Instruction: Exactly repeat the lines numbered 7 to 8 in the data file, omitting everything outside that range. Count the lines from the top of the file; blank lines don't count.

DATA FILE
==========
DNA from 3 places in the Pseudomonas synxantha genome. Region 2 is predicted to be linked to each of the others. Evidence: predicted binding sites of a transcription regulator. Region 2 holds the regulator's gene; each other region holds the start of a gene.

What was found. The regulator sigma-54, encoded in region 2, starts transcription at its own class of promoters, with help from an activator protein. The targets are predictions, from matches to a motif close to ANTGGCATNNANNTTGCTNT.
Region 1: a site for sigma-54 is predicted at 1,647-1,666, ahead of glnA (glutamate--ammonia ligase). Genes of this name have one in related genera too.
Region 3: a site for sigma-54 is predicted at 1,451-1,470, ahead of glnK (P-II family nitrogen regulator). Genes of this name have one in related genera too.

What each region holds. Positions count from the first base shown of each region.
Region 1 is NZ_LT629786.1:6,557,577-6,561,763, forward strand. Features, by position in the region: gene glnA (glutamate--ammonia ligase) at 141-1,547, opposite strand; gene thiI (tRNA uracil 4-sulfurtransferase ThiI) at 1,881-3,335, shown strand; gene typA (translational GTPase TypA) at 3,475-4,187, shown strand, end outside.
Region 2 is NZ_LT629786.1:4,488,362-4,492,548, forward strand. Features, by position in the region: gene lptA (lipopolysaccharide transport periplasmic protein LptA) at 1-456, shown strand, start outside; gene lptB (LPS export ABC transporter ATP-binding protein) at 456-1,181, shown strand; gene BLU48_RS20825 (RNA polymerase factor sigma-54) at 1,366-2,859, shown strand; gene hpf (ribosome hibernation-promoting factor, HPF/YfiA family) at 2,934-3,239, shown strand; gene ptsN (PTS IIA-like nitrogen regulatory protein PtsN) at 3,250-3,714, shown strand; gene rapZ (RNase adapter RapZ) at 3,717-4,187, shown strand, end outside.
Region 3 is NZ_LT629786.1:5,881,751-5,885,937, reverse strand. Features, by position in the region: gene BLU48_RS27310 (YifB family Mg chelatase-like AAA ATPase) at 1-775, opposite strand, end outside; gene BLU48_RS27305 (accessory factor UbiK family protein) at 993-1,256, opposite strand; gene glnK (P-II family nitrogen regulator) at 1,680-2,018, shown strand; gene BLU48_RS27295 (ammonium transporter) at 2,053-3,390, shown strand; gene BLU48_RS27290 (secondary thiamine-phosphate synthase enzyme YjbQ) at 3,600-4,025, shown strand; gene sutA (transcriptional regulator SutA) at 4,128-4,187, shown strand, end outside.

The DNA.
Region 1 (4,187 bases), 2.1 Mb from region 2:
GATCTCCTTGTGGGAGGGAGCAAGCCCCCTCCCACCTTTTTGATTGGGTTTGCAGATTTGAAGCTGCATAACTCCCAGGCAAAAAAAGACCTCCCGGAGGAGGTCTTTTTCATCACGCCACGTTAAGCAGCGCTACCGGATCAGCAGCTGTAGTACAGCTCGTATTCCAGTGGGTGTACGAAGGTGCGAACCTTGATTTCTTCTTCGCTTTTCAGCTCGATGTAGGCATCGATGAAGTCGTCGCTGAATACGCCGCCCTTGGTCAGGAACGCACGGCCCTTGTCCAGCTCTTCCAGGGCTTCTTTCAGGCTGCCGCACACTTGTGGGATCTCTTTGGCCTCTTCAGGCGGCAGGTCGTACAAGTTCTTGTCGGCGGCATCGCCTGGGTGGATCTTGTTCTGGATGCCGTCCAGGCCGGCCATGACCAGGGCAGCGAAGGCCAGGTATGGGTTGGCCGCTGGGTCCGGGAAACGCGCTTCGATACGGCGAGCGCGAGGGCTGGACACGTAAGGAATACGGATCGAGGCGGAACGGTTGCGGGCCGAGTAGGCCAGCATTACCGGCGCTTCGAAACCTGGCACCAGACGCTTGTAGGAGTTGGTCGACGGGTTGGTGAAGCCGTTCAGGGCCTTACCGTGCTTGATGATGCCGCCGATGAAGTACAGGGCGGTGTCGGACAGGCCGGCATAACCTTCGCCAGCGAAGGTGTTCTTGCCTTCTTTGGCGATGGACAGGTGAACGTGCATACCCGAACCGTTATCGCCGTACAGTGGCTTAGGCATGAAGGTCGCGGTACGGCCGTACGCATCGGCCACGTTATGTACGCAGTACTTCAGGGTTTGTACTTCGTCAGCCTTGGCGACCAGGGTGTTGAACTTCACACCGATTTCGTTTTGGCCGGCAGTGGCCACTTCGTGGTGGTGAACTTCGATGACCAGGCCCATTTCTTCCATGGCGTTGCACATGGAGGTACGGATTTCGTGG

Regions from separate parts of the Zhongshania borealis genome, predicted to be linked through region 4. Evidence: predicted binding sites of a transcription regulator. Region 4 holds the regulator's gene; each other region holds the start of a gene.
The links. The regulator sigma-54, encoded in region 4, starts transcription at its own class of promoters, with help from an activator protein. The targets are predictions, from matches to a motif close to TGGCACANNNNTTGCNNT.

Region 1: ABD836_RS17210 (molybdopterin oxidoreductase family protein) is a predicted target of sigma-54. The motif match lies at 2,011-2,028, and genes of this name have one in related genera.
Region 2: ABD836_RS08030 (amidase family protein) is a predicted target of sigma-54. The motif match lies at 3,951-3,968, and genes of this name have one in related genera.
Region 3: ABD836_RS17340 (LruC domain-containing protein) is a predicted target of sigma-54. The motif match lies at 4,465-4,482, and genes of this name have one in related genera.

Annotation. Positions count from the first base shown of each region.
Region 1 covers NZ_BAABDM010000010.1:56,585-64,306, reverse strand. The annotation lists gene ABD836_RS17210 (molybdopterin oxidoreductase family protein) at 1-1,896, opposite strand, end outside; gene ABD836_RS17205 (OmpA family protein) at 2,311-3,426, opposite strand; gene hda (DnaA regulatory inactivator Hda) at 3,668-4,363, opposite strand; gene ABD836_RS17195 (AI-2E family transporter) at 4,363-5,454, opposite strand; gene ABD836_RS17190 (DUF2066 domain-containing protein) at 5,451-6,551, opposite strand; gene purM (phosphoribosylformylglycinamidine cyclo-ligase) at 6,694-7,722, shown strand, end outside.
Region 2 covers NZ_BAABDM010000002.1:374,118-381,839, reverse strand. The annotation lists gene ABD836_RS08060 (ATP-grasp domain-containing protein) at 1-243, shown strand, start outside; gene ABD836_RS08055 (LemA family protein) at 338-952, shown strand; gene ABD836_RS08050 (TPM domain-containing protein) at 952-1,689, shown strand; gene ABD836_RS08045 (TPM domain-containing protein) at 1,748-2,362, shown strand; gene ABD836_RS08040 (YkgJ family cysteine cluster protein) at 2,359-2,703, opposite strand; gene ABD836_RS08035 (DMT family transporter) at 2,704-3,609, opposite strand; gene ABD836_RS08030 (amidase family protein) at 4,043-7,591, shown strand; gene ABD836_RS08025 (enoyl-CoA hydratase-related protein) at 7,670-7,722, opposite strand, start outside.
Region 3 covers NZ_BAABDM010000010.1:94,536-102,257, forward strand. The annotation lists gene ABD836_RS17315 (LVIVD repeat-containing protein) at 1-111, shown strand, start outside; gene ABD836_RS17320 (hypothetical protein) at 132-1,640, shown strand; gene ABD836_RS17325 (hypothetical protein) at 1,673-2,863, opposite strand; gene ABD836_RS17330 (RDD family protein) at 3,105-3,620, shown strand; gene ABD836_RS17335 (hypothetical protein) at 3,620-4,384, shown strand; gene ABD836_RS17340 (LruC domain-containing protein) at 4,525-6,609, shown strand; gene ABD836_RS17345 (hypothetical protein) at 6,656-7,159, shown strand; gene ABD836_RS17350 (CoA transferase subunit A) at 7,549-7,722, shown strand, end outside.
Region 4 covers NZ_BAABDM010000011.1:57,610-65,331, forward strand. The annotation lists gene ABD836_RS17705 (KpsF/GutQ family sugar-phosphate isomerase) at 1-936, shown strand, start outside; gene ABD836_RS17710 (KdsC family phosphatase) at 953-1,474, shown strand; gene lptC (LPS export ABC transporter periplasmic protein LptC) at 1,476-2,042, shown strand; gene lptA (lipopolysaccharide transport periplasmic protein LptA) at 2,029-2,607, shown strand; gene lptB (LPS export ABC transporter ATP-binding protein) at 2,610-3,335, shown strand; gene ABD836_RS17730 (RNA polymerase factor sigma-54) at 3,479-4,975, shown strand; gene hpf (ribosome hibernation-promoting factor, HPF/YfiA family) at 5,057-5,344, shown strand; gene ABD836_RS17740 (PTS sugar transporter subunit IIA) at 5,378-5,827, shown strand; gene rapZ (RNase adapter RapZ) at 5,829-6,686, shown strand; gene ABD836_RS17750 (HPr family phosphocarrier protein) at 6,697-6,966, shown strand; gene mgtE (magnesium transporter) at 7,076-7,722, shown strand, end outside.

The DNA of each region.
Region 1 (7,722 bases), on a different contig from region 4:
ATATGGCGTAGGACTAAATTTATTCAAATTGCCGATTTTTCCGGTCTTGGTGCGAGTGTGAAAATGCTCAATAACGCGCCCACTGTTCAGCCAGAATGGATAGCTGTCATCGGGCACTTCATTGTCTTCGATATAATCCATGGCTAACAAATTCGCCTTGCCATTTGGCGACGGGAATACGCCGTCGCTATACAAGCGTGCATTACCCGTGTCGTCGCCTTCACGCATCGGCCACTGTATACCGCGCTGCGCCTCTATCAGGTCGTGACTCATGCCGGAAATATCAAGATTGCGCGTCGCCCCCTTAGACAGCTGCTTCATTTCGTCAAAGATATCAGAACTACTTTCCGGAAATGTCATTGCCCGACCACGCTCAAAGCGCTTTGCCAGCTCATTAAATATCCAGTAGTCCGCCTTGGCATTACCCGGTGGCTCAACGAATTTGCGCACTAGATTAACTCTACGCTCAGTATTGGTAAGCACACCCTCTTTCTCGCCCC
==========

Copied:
Region 2 is NZ_LT629786.1:4,488,362-4,492,548, forward strand. Features, by position in the region: gene lptA (lipopolysaccharide transport periplasmic protein LptA) at 1-456, shown strand, start outside; gene lptB (LPS export ABC transporter ATP-binding protein) at 456-1,181, shown strand; gene BLU48_RS20825 (RNA polymerase factor sigma-54) at 1,366-2,859, shown strand; gene hpf (ribosome hibernation-promoting factor, HPF/YfiA family) at 2,934-3,239, shown strand; gene ptsN (PTS IIA-like nitrogen regulatory protein PtsN) at 3,250-3,714, shown strand; gene rapZ (RNase adapter RapZ) at 3,717-4,187, shown strand, end outside.
Region 3 is NZ_LT629786.1:5,881,751-5,885,937, reverse strand. Features, by position in the region: gene BLU48_RS27310 (YifB family Mg chelatase-like AAA ATPase) at 1-775, opposite strand, end outside; gene BLU48_RS27305 (accessory factor UbiK family protein) at 993-1,256, opposite strand; gene glnK (P-II family nitrogen regulator) at 1,680-2,018, shown strand; gene BLU48_RS27295 (ammonium transporter) at 2,053-3,390, shown strand; gene BLU48_RS27290 (secondary thiamine-phosphate synthase enzyme YjbQ) at 3,600-4,025, shown strand; gene sutA (transcriptional regulator SutA) at 4,128-4,187, shown strand, end outside.